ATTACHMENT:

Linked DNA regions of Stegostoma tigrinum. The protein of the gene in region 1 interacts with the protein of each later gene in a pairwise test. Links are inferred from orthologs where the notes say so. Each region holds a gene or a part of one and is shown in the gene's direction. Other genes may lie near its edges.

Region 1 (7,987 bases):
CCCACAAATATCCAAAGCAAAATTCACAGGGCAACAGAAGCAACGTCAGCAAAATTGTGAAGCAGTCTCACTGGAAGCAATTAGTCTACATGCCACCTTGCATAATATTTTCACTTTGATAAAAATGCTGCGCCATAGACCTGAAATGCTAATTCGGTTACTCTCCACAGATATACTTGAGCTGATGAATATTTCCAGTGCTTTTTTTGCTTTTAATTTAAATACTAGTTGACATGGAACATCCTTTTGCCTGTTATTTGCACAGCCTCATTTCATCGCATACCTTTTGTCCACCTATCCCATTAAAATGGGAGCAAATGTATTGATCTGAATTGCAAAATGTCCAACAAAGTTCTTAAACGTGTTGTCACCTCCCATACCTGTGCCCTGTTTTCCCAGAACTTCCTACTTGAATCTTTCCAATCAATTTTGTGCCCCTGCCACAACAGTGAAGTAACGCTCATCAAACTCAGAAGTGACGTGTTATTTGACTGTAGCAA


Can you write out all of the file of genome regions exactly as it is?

Linked DNA regions of Stegostoma tigrinum. The protein of the gene in region 1 interacts with the protein of each later gene in a pairwise test. Links are inferred from orthologs where the notes say so. Each region holds a gene or a part of one and is shown in the gene's direction. Other genes may lie near its edges.

Region 1 (7,987 bases):
CCCACAAATATCCAAAGCAAAATTCACAGGGCAACAGAAGCAACGTCAGCAAAATTGTGAAGCAGTCTCACTGGAAGCAATTAGTCTACATGCCACCTTGCATAATATTTTCACTTTGATAAAAATGCTGCGCCATAGACCTGAAATGCTAATTCGGTTACTCTCCACAGATATACTTGAGCTGATGAATATTTCCAGTGCTTTTTTTGCTTTTAATTTAAATACTAGTTGACATGGAACATCCTTTTGCCTGTTATTTGCACAGCCTCATTTCATCGCATACCTTTTGTCCACCTATCCCATTAAAATGGGAGCAAATGTATTGATCTGAATTGCAAAATGTCCAACAAAGTTCTTAAACGTGTTGTCACCTCCCATACCTGTGCCCTGTTTTCCCAGAACTTCCTACTTGAATCTTTCCAATCAATTTTGTGCCCCTGCCACAACAGTGAAGTAACGCTCATCAAACTCAGAAGTGACGTGTTATTTGACTGTAGCAA